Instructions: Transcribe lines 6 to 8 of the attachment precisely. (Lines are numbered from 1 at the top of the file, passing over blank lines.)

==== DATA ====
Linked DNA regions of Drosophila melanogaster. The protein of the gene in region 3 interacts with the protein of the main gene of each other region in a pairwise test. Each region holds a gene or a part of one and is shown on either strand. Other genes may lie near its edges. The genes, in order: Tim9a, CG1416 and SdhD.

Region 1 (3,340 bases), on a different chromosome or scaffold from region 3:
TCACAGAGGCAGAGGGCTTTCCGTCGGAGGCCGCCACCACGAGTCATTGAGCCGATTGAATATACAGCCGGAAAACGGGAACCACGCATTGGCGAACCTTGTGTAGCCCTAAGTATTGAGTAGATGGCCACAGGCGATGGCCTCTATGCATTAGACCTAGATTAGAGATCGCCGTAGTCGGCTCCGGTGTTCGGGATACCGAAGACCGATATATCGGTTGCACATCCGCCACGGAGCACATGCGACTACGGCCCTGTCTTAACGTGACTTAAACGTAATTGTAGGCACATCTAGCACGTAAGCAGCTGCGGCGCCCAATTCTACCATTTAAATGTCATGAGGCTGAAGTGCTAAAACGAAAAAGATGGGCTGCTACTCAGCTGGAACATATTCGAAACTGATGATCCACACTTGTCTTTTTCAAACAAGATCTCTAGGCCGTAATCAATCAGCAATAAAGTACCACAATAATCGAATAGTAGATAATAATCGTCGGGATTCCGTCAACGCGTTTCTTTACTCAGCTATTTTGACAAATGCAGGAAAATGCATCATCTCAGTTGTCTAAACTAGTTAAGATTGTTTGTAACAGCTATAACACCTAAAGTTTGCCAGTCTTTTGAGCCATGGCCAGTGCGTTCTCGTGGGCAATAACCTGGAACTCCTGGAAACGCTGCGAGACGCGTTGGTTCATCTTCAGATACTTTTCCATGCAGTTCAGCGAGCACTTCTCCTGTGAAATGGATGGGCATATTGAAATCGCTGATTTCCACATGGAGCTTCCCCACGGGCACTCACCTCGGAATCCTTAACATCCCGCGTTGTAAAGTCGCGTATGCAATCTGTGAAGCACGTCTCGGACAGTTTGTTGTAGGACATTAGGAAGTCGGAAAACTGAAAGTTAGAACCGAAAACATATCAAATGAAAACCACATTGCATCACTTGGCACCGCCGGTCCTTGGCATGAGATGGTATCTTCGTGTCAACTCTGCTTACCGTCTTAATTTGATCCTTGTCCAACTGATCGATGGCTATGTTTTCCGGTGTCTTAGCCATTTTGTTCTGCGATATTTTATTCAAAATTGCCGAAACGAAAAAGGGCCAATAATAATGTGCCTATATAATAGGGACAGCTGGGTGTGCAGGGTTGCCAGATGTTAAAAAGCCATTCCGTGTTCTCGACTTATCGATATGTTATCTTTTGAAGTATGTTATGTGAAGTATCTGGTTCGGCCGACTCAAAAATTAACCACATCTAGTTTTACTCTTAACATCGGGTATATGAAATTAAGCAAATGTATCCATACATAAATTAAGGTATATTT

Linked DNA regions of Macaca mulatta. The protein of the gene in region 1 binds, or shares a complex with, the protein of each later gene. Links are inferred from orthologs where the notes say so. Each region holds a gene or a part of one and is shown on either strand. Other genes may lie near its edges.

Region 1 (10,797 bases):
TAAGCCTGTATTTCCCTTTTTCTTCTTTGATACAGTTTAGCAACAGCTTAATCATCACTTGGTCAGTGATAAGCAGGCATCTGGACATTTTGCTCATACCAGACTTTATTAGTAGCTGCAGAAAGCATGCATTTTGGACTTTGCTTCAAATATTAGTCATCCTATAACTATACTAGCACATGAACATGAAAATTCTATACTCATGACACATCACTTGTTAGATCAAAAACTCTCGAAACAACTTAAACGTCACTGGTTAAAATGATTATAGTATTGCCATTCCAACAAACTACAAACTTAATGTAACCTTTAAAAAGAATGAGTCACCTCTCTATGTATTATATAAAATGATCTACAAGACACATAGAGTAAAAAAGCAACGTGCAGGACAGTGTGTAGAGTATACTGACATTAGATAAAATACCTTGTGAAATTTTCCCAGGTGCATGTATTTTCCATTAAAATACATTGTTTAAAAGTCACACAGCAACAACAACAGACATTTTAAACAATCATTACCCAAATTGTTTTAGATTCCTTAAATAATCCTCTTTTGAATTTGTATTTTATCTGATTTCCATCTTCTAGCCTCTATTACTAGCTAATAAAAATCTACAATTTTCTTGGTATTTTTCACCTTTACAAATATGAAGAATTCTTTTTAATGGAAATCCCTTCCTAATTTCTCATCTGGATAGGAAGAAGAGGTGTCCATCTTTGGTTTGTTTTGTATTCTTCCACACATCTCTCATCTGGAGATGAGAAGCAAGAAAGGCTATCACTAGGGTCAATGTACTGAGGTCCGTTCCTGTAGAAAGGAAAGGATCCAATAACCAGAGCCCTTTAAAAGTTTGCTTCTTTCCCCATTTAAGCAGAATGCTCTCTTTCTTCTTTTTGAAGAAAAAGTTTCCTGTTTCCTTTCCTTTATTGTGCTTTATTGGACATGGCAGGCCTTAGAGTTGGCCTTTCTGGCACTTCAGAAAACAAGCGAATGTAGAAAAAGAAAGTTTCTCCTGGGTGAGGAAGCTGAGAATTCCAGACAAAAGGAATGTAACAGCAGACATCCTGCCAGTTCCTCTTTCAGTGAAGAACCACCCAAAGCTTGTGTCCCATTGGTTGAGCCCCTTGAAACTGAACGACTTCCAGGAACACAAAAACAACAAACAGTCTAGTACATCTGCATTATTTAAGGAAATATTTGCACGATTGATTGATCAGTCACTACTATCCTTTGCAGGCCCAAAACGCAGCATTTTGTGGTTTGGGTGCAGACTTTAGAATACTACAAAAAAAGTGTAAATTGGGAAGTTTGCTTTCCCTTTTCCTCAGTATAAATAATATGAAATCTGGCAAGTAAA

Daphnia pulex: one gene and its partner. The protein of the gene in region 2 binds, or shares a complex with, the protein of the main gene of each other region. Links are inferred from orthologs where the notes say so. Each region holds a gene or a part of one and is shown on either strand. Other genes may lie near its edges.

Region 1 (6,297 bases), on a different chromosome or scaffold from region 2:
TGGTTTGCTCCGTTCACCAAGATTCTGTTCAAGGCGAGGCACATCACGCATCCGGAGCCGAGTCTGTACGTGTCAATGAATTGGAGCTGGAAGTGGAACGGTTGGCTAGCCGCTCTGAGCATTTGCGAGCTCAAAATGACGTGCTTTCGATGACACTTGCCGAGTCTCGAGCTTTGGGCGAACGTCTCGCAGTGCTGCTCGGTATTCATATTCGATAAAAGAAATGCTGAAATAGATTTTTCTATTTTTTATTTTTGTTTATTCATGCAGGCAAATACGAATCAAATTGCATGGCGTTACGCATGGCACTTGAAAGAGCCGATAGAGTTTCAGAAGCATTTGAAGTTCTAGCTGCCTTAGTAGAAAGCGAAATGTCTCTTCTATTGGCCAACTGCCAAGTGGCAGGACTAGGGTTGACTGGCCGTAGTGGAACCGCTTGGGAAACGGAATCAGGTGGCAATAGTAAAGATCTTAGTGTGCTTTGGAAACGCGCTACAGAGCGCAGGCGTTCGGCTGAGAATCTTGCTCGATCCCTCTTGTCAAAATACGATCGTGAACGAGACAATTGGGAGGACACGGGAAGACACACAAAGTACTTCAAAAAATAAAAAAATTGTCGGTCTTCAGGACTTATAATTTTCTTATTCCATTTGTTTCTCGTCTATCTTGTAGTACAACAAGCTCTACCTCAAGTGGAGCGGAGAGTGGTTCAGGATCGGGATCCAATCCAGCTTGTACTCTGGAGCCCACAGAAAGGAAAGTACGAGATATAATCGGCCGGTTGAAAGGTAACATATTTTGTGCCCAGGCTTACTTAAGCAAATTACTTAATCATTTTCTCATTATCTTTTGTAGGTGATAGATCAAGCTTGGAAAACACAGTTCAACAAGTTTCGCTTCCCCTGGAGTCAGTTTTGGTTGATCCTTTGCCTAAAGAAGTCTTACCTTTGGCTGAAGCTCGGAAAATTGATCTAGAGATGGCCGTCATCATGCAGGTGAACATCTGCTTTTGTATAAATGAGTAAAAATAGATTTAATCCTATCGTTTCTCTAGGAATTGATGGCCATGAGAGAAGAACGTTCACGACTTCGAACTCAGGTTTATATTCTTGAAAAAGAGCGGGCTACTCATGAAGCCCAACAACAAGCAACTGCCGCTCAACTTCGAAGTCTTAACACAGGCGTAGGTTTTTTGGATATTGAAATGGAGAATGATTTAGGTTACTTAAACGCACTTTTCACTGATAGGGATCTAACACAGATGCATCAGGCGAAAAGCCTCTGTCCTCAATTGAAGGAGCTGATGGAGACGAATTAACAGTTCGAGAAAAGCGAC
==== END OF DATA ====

TAAGCCTGTATTTCCCTTTTTCTTCTTTGATACAGTTTAGCAACAGCTTAATCATCACTTGGTCAGTGATAAGCAGGCATCTGGACATTTTGCTCATACCAGACTTTATTAGTAGCTGCAGAAAGCATGCATTTTGGACTTTGCTTCAAATATTAGTCATCCTATAACTATACTAGCACATGAACATGAAAATTCTATACTCATGACACATCACTTGTTAGATCAAAAACTCTCGAAACAACTTAAACGTCACTGGTTAAAATGATTATAGTATTGCCATTCCAACAAACTACAAACTTAATGTAACCTTTAAAAAGAATGAGTCACCTCTCTATGTATTATATAAAATGATCTACAAGACACATAGAGTAAAAAAGCAACGTGCAGGACAGTGTGTAGAGTATACTGACATTAGATAAAATACCTTGTGAAATTTTCCCAGGTGCATGTATTTTCCATTAAAATACATTGTTTAAAAGTCACACAGCAACAACAACAGACATTTTAAACAATCATTACCCAAATTGTTTTAGATTCCTTAAATAATCCTCTTTTGAATTTGTATTTTATCTGATTTCCATCTTCTAGCCTCTATTACTAGCTAATAAAAATCTACAATTTTCTTGGTATTTTTCACCTTTACAAATATGAAGAATTCTTTTTAATGGAAATCCCTTCCTAATTTCTCATCTGGATAGGAAGAAGAGGTGTCCATCTTTGGTTTGTTTTGTATTCTTCCACACATCTCTCATCTGGAGATGAGAAGCAAGAAAGGCTATCACTAGGGTCAATGTACTGAGGTCCGTTCCTGTAGAAAGGAAAGGATCCAATAACCAGAGCCCTTTAAAAGTTTGCTTCTTTCCCCATTTAAGCAGAATGCTCTCTTTCTTCTTTTTGAAGAAAAAGTTTCCTGTTTCCTTTCCTTTATTGTGCTTTATTGGACATGGCAGGCCTTAGAGTTGGCCTTTCTGGCACTTCAGAAAACAAGCGAATGTAGAAAAAGAAAGTTTCTCCTGGGTGAGGAAGCTGAGAATTCCAGACAAAAGGAATGTAACAGCAGACATCCTGCCAGTTCCTCTTTCAGTGAAGAACCACCCAAAGCTTGTGTCCCATTGGTTGAGCCCCTTGAAACTGAACGACTTCCAGGAACACAAAAACAACAAACAGTCTAGTACATCTGCATTATTTAAGGAAATATTTGCACGATTGATTGATCAGTCACTACTATCCTTTGCAGGCCCAAAACGCAGCATTTTGTGGTTTGGGTGCAGACTTTAGAATACTACAAAAAAAGTGTAAATTGGGAAGTTTGCTTTCCCTTTTCCTCAGTATAAATAATATGAAATCTGGCAAGTAAA

Daphnia pulex: one gene and its partner. The protein of the gene in region 2 binds, or shares a complex with, the protein of the main gene of each other region. Links are inferred from orthologs where the notes say so. Each region holds a gene or a part of one and is shown on either strand. Other genes may lie near its edges.

Region 1 (6,297 bases), on a different chromosome or scaffold from region 2: